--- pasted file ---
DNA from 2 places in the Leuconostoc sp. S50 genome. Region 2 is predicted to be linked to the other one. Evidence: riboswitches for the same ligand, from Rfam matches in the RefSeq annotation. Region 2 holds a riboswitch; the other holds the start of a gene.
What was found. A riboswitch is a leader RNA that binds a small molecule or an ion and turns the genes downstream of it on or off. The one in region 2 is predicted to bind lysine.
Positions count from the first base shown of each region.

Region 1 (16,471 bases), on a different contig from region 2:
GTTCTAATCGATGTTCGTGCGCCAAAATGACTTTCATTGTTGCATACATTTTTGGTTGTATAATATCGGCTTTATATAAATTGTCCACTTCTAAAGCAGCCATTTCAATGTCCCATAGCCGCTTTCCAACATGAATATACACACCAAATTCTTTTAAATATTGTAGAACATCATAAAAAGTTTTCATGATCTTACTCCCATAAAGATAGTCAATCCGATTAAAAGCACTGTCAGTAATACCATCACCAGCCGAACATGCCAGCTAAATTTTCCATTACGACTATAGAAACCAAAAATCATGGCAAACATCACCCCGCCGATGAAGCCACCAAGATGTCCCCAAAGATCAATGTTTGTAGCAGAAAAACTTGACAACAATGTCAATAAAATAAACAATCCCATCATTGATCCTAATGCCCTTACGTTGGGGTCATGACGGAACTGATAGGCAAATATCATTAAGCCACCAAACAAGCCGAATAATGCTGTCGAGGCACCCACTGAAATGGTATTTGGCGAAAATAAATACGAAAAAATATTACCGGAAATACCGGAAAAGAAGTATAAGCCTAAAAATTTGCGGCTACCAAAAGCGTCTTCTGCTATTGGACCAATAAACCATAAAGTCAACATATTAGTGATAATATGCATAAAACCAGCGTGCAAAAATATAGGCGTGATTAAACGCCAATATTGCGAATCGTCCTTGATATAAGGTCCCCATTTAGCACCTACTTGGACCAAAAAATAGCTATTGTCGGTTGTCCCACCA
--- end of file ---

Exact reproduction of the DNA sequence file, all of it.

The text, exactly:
DNA from 2 places in the Leuconostoc sp. S50 genome. Region 2 is predicted to be linked to the other one. Evidence: riboswitches for the same ligand, from Rfam matches in the RefSeq annotation. Region 2 holds a riboswitch; the other holds the start of a gene.
What was found. A riboswitch is a leader RNA that binds a small molecule or an ion and turns the genes downstream of it on or off. The one in region 2 is predicted to bind lysine.
Positions count from the first base shown of each region.

Region 1 (16,471 bases), on a different contig from region 2:
GTTCTAATCGATGTTCGTGCGCCAAAATGACTTTCATTGTTGCATACATTTTTGGTTGTATAATATCGGCTTTATATAAATTGTCCACTTCTAAAGCAGCCATTTCAATGTCCCATAGCCGCTTTCCAACATGAATATACACACCAAATTCTTTTAAATATTGTAGAACATCATAAAAAGTTTTCATGATCTTACTCCCATAAAGATAGTCAATCCGATTAAAAGCACTGTCAGTAATACCATCACCAGCCGAACATGCCAGCTAAATTTTCCATTACGACTATAGAAACCAAAAATCATGGCAAACATCACCCCGCCGATGAAGCCACCAAGATGTCCCCAAAGATCAATGTTTGTAGCAGAAAAACTTGACAACAATGTCAATAAAATAAACAATCCCATCATTGATCCTAATGCCCTTACGTTGGGGTCATGACGGAACTGATAGGCAAATATCATTAAGCCACCAAACAAGCCGAATAATGCTGTCGAGGCACCCACTGAAATGGTATTTGGCGAAAATAAATACGAAAAAATATTACCGGAAATACCGGAAAAGAAGTATAAGCCTAAAAATTTGCGGCTACCAAAAGCGTCTTCTGCTATTGGACCAATAAACCATAAAGTCAACATATTAGTGATAATATGCATAAAACCAGCGTGCAAAAATATAGGCGTGATTAAACGCCAATATTGCGAATCGTCCTTGATATAAGGTCCCCATTTAGCACCTACTTGGACCAAAAAATAGCTATTGTCGGTTGTCCCACCA